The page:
Judge Lamar Jackson‘s 2020 season by how he plays, not by what the numbers tell you, and believe me when I say he won’t regress.
In 1984, Miami Dolphins second-year quarterback Dan Marino figuratively set the league on fire by passing for 5,084-yards and 48 touchdowns, leading his team to a 14-2 record, and being named Associated Press MVP in the process. Marino followed up that campaign by tossing for 4,137-yards and 30 touchdowns the next season, still earning himself a First-Team All-Pro bid in the process.
If we fast-forward to 2018, Patrick Mahomes, the second-year quarterback for the Kansas City Chiefs, bagged his own Associated Press MVP award by slinging for 5,097-yards and 50 touchdowns, leading his team to a 12-4 mark. In 2019, Mahomes was a little dinged up and missed two starts, but still managed to throw for 4,031-yards and 26 touchdowns, capping off the season with a Super Bowl win.
Continuing in my wave of second-year MVPs, Baltimore Ravens quarterback Lamar Jackson led his team to a 14-2 mark in 2019 by throwing 36 touchdowns to only six interceptions and rushing for a quarterback-record mark of 1,206-yards. How his third year will play out is yet to be determined, obviously, but there is already a recurring theme that Jackson will regress a bit from his career year.
Why? Why do we think that?
Is it based on statistics? Sure, a 6:1 touchdown-to-interception ratio is asking a lot out of anybody, and the addition of J.K. Dobbins to an already-talented stable of running backs should/could/might impact his rushing totals, but even if there is a statistical decline, as there was with Marino and Mahomes, does that mean Jackson stops being an elite player? Should we expect him to not be a superstar?
Remember, this is not some flash in the pan we’re talking about here. Lamar Jackson was the youngest Heisman winner in history and finished third the next season — one in which many observers felt he was significantly better than in his winning season. We all watched in awe as his passing process improved from his rookie campaign to his MVP work, and with a healthy Marquise Brown, a savvy Mark Andrews, and some intriguing young additions to the pass-catching rolls, there is no reason to doubt Jackson will become a better downfield passer in his third season.
I also feel the pandemic-related challenges put on teams this season will not impact Lamar Jackson’s passing ability as much as it might some others in the league. Quarterbacks like Tom Brady rely on precision routes and passing to move the ball downfield methodically, and any interruptions in training can impede that — at least coming out of the gates. The same goes for Drew Brees. Even Mahomes operates an offense based on splits and levels and timing, though it’s obvious that Mahomes is the rare quarterback who can truly make something out of nothing on any given play.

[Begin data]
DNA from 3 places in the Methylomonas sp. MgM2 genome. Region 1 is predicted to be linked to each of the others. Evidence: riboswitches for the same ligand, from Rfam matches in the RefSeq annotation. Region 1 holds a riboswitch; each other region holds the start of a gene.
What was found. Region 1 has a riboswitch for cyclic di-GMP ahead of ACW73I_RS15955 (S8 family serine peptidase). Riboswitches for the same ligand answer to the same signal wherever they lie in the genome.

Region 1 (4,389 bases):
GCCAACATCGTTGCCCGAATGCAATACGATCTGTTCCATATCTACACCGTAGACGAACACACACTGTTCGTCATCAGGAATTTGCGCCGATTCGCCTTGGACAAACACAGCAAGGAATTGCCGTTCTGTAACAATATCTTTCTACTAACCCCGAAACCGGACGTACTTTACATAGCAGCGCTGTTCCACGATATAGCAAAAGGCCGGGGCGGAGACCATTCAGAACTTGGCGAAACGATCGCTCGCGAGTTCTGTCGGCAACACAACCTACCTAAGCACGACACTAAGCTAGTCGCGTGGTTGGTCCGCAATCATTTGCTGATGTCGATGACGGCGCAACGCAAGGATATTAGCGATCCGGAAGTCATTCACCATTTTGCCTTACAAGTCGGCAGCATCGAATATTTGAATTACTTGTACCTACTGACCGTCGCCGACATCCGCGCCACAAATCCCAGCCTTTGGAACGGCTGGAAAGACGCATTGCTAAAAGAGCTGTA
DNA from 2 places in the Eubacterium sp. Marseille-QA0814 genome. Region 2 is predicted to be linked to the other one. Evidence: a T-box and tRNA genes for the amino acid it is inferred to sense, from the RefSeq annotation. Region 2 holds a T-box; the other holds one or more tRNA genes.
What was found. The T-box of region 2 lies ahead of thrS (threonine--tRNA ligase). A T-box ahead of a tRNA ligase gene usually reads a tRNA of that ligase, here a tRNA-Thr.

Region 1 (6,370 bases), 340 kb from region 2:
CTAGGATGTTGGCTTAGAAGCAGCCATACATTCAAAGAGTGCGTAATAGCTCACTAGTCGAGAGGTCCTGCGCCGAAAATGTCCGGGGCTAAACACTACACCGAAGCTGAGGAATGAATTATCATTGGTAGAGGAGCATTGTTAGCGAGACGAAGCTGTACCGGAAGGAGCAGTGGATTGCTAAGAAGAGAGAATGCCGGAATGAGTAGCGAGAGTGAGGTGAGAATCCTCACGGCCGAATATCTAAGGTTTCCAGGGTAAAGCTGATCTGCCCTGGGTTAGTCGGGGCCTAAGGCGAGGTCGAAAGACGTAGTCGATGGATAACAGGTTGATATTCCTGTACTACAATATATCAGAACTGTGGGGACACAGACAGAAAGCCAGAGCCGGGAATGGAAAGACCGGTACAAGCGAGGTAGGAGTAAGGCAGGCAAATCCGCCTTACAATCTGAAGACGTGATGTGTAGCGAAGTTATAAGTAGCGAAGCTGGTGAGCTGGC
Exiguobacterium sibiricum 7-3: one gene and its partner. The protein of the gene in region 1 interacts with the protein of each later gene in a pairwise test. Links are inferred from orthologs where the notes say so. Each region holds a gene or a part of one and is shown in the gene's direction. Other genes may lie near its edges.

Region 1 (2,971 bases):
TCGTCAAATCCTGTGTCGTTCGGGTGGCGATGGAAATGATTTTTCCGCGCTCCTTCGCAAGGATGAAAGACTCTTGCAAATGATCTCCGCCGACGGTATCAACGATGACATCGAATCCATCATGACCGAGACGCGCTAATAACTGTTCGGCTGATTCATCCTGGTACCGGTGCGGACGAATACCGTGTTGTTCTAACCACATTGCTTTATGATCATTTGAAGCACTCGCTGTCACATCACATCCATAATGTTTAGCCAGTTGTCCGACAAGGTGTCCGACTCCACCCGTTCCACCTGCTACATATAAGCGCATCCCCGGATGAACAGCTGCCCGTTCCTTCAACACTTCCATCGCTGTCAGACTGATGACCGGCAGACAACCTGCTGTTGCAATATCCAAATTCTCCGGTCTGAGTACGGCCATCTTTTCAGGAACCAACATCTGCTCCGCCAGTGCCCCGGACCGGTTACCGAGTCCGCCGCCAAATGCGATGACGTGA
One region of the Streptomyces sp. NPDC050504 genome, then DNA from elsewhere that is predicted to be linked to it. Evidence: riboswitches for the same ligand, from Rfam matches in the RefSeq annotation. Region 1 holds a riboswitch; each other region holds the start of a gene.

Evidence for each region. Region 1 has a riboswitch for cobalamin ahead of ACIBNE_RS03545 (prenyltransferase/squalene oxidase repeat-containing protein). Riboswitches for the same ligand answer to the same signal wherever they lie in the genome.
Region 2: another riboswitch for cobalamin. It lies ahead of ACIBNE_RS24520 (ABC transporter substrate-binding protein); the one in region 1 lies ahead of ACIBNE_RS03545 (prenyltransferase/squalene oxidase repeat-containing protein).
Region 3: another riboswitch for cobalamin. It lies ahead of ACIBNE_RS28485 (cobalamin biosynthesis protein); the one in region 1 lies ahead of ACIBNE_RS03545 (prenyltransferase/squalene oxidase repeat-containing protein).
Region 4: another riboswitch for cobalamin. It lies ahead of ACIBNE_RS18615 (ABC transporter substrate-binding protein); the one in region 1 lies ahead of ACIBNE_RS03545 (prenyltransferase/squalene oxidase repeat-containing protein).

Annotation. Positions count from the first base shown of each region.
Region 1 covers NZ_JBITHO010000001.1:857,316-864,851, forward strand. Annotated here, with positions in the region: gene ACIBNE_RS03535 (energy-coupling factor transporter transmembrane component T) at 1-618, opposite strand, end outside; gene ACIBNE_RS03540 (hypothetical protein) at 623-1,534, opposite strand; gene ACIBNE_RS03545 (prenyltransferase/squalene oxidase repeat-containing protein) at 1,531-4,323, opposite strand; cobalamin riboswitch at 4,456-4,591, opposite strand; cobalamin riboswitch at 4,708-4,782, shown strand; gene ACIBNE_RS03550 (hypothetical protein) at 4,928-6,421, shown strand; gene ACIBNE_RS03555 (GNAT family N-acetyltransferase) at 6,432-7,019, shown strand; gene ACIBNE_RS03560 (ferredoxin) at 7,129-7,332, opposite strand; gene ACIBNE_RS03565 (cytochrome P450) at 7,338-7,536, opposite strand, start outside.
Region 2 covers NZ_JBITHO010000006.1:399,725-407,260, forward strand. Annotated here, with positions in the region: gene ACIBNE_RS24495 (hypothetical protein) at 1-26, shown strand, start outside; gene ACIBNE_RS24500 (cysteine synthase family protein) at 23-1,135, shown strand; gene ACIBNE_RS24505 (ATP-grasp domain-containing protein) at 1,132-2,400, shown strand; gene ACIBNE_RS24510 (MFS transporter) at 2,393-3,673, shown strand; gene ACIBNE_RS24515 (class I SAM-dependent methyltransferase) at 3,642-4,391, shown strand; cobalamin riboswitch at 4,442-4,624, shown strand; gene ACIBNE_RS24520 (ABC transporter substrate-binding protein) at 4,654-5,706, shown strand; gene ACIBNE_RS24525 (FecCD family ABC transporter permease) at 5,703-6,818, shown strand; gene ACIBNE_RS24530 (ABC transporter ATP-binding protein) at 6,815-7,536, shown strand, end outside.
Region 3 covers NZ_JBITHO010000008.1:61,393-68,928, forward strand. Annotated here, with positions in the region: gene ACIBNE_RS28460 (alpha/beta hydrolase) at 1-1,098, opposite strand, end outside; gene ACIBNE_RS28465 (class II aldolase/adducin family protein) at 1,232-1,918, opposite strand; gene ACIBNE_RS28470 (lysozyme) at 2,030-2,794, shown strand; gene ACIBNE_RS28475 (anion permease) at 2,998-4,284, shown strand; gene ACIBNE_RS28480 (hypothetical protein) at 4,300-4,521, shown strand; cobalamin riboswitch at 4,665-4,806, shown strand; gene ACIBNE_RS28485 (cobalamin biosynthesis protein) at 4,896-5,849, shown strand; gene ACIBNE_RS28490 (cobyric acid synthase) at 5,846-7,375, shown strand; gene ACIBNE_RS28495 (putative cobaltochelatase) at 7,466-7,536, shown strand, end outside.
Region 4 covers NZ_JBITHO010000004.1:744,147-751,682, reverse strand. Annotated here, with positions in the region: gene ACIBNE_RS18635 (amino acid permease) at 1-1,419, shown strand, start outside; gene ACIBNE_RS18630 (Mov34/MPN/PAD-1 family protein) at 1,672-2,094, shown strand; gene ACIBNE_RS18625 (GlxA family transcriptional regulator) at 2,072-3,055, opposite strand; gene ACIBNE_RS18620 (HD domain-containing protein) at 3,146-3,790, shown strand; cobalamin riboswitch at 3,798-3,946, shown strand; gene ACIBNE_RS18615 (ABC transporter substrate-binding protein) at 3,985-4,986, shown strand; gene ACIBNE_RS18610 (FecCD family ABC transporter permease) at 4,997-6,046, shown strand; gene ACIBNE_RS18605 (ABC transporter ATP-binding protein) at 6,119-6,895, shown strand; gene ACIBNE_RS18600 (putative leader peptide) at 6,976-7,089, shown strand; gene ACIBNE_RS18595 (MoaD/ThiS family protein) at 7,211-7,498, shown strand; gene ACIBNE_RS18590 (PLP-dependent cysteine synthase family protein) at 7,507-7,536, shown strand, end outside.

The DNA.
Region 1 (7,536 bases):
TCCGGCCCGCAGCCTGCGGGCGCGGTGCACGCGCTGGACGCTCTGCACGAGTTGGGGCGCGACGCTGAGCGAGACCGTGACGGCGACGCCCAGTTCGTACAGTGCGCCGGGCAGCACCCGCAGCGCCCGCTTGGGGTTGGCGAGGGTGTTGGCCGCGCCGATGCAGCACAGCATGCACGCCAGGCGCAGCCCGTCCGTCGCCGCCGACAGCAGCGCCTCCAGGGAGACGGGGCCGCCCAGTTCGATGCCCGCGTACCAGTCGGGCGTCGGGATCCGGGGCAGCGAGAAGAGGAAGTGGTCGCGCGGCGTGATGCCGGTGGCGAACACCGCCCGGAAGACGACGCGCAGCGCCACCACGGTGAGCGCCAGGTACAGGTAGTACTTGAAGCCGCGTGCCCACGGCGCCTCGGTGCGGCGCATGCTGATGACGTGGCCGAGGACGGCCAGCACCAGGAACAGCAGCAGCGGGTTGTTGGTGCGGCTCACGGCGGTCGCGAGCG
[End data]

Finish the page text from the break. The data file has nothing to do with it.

What makes Lamar Jackson different as a passer, to me, is his ability to understand where everybody is on the field and to utilize leverage to get the ball to his receivers. I equate his game to a basketball point guard trying to get the ball to the high or low post. Throughout all the chaos and inherent danger that exists in every single play in an NFL game, Jackson appears to see which hip a defender is on, or how his receiver will turn.
His throws do not need to be pinpoint or with meticulous timing as much as they need to be “right,” or where only his receiver can grab them. His legs — which some detractors appear to enjoy ridiculing him for — serve as a point guard’s penetration arsenal, able to move a defender to a different leverage to offer a clearer angle to his receiver, or can get Jackson downfield on his own accord, like Chris Paul taking an open lane if a defender opts to take away an in-breaking forward.
Lamar Jackson is the rare quarterback who can lead his team to wins even if he’s struggling with an “off” passing game. Mahomes can do this, too, with two or three big plays to offset an otherwise pedestrian effort. Russell Wilson really made his mark by doing this his first few years in the league before becoming a more-polished passer.
Where are games often won? Third down and the red zone, I’d argue. A quarterback like Jackson, who can escape trouble, make his own plays with his legs, understands where a linebacker or safety might be in regards to defending Andrews, or simply trusts a guy like Brown to “shake loose” can win games.
Lamar Jackson did this in college. He did it his rookie year, and he did it even better last year. What in the world makes you believe he won’t elevate his game even higher this year, even if the numbers might not be as clean?
Classify regression by play as opposed to black-and-white statistics in a book and you’ll lessen your chances of being disappointed this season. Lamar Jackson will make plays, elevate this team and be a star — because that’s who he is.
It’s who he’s always been.